Document Type : original article


1 Student Research Committee, School of Advanced Technologies in Medicine, Iran University of Medical Sciences, Tehran, Iran

2 MSc Student in Mental Health, Student Research Committee, School of Behavioural Sciences and Mental Health (Tehran Institute of Psychiatry)/., Iran University of Medical Sciences, Tehran, Iran

3 Research Committee, Isfahan University of Medical Sciences, Isfahan, IR Iran

4 Psychology of Exceptional Children, School of Educational Sciences, Islamic Azad University of Isfahan (Khorasgan), Isfahan, Iran.

5 Department of Occupational Therapy, School of Rehabilitation Sciences, Shiraz University of Medical Sciences, Shiraz, Iran.

6 MSc Student in Clinical Psychology, Medical School, Islamic Azad University of Najafabad, Najafabad, Isfahan, Iran.

7 Primary Education, School of Literature and Human Science, Islamic Azad University of Najafabad, Najafabad, Isfahan, Iran.

8 Department of Speech and Language Pathology, School of Rehabilitation Sciences, Iran University of Medical Sciences, Tehran, Iran.

9 Department of Speech Therapy, University of Social Welfare and Rehabilitation Sciences, Tehran, Iran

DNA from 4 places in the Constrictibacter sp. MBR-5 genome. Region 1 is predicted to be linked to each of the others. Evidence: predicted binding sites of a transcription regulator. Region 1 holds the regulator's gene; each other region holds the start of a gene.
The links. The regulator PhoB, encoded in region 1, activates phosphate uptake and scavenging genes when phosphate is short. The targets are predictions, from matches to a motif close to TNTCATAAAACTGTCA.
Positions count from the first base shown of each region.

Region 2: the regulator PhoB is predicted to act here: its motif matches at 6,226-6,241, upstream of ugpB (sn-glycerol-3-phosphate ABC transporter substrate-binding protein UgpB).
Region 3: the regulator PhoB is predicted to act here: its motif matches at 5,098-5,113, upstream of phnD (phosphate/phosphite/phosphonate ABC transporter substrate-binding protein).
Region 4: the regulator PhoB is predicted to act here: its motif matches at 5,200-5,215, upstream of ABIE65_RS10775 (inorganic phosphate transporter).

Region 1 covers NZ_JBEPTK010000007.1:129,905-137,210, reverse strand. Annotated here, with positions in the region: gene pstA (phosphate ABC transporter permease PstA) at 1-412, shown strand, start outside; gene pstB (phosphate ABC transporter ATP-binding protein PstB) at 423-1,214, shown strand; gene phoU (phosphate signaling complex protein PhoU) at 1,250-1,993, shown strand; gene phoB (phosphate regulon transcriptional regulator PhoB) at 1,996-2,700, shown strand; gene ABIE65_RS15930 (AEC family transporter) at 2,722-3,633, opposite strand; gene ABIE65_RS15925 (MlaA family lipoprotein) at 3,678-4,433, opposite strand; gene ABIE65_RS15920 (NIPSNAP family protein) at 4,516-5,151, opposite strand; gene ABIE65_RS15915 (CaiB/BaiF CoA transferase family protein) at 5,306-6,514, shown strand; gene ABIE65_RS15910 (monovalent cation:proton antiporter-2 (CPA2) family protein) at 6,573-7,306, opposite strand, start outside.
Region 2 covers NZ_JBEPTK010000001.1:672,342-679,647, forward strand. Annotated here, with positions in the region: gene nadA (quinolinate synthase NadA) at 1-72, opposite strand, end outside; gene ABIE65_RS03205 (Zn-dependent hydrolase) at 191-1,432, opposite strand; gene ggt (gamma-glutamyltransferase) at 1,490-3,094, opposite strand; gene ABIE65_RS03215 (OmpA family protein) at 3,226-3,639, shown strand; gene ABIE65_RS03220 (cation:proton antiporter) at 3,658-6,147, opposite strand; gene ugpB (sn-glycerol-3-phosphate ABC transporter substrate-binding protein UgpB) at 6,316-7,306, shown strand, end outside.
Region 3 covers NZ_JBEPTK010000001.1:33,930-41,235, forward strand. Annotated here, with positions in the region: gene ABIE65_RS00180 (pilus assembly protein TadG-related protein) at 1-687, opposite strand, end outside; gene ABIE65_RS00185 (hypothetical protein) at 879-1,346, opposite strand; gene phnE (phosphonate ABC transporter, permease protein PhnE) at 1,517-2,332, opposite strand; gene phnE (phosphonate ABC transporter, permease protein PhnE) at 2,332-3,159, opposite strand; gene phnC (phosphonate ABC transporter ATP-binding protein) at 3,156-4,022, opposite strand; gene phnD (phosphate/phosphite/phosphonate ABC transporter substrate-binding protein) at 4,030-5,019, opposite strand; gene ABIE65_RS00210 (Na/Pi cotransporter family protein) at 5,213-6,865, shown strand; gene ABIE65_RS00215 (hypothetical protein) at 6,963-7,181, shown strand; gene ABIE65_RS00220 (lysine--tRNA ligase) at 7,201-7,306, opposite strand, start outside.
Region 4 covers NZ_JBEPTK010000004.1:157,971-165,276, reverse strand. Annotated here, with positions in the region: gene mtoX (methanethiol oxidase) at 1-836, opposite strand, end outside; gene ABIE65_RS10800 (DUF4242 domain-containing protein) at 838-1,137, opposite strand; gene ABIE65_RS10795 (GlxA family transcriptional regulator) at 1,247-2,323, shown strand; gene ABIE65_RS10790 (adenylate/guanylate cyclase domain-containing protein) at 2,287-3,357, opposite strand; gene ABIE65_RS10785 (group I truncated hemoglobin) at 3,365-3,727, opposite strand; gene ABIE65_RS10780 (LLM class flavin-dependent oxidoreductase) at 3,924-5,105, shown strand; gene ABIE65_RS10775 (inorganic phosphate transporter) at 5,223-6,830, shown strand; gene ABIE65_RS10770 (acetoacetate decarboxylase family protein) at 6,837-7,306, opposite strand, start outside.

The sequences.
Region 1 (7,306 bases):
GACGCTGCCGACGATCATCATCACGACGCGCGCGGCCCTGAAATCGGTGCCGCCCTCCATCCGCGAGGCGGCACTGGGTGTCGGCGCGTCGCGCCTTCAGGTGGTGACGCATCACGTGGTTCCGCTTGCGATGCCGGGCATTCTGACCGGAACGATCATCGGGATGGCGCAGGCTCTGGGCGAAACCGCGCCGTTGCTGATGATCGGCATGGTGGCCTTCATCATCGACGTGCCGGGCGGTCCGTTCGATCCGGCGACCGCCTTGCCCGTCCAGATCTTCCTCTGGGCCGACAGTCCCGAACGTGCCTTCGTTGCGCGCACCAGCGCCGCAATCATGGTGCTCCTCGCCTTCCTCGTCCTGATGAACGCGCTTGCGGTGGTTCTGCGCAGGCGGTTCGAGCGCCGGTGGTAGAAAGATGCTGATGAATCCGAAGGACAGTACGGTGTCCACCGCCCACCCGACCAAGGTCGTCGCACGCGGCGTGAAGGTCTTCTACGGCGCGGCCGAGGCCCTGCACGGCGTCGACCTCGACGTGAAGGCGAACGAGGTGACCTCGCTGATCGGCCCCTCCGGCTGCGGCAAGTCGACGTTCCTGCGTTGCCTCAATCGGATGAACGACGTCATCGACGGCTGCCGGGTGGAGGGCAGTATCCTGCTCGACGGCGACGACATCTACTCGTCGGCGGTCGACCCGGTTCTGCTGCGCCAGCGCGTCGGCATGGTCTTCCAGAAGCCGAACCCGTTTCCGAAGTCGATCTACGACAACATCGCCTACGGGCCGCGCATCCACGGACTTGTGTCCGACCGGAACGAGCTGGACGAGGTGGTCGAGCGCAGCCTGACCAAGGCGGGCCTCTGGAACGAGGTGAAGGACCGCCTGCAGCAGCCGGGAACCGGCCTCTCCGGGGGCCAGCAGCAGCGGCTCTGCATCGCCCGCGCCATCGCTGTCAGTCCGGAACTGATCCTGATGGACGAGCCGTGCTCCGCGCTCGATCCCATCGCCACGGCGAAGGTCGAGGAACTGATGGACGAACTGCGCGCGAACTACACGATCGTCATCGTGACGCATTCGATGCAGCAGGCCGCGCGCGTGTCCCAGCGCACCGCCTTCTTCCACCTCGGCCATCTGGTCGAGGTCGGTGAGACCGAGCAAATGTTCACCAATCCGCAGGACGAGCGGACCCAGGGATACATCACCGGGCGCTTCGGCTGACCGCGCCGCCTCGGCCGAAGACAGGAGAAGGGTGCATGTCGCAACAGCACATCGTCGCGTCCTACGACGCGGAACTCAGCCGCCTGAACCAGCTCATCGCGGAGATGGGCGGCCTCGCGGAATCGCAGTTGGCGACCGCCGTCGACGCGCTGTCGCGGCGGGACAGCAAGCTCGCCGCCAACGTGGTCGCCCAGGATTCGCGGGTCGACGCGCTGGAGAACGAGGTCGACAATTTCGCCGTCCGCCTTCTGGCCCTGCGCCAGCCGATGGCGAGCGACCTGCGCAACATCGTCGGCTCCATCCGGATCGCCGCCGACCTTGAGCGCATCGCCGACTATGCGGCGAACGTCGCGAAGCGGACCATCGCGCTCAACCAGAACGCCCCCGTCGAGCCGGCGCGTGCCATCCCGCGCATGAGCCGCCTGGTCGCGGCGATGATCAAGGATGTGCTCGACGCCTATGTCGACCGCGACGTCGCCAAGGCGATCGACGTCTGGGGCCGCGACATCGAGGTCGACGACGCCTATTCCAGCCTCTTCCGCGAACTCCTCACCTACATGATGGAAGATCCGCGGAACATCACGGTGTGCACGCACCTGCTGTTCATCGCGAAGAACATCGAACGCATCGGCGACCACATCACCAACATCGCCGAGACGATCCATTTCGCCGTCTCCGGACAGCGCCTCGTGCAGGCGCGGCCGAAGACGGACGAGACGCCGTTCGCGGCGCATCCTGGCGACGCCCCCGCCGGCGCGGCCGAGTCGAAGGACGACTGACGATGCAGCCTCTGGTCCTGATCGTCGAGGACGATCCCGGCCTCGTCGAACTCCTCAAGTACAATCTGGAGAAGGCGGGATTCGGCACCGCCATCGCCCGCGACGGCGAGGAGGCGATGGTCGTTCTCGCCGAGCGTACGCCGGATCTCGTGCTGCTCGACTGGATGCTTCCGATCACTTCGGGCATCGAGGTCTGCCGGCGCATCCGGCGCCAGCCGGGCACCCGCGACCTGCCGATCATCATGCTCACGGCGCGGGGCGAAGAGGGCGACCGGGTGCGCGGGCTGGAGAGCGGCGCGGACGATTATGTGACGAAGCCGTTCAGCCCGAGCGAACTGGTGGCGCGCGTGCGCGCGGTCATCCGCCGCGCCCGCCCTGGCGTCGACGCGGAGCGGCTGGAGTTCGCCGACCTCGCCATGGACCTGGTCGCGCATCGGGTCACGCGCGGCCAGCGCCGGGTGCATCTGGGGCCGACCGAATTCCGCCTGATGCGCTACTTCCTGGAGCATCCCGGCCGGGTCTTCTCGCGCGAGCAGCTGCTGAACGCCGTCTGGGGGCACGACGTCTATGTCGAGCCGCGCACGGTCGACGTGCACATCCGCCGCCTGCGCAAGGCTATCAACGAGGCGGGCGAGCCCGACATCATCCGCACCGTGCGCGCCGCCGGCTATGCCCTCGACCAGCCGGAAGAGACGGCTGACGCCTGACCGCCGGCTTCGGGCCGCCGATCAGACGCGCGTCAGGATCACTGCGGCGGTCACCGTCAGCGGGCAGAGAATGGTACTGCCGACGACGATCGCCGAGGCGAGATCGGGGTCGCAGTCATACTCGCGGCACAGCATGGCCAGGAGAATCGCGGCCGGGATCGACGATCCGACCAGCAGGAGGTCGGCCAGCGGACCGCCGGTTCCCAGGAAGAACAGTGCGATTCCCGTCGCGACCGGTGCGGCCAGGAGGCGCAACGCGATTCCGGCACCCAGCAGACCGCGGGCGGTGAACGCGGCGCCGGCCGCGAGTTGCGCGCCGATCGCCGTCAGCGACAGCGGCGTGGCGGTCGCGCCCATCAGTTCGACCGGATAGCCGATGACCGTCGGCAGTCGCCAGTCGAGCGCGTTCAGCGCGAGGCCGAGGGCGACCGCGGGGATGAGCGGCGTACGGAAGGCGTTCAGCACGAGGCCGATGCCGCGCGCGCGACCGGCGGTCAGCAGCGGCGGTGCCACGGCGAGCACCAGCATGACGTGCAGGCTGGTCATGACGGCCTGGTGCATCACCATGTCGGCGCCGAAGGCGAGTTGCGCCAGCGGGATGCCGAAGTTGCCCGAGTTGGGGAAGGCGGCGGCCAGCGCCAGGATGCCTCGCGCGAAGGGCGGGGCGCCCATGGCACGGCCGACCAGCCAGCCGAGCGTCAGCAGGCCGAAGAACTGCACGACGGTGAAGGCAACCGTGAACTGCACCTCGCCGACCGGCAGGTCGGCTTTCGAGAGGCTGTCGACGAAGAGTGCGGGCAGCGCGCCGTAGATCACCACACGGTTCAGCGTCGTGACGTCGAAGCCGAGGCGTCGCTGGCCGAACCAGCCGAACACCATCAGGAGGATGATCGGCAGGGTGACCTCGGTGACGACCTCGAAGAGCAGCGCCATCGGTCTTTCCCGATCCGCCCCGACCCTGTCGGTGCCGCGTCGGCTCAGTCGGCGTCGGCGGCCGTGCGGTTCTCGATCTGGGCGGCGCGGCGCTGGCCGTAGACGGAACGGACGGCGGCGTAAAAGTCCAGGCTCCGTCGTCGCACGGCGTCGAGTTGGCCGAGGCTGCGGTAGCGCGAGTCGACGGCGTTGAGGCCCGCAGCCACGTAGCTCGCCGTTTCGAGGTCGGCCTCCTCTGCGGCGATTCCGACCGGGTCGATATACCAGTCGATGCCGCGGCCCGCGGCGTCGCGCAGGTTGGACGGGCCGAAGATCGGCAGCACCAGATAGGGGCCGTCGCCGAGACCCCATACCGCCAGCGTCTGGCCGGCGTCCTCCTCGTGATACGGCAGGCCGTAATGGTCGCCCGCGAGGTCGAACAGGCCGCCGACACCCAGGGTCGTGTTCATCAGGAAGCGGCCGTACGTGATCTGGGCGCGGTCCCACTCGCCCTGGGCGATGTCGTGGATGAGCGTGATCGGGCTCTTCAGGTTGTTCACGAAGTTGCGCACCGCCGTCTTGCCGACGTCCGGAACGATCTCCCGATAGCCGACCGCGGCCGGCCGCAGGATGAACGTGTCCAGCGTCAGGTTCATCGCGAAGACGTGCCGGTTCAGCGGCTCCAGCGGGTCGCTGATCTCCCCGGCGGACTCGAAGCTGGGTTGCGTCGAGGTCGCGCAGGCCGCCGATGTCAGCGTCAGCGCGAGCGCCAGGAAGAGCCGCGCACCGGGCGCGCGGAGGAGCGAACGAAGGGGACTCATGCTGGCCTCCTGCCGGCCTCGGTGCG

10 Division of Neuroscience, Cellular and Molecular Research Center, School of Advanced Technologies in Medicine, Iran University of Medical Sciences, Tehran, Iran


Background: The aim of this study was to investigate the relationship between motor skills and language skills in mentally retarded children. The secondary purpose of this study was to expand the evidence based on previous studies by examining the possible relationships between motor, cognitive and linguistic developmental domains that were performed in mentally retarded children with different IQs.
Methods: The present study was descriptive and correlational. 39 children with mental retardation, including 21 girls and 18 boys, participated in the study. After obtaining the parents’ written consent, the Children's Communication Checklist-Persian (CCC-Persian) and the Intelligibility in Context Scale (ICS) were completed. Then, an occupational therapist carefully evaluated the gross and fine motor skills of all of these children by the Lincoln-Oseretsky Test. The psychologist then evaluated the rational age and nonverbal IQ of these children by the Goodenough test.
Results: There was a positive and significant correlation between the language and the fine motor skills, as well as, the score of the CCC-Persian and fine motor (P <0.05). In addition, there was a positive and significant relationship between the score of the Goodenough test with the speech, syntax, social interactions, the CCC-Persian, and the ICS scores (P <0.05).
Conclusion: It is expected that improving motor skills increases language and speech skills in mentally retarded children and vice versa. Therefore, paying attention to movement therapy and art therapy has an effective role in strengthening speech and language skills in these children.


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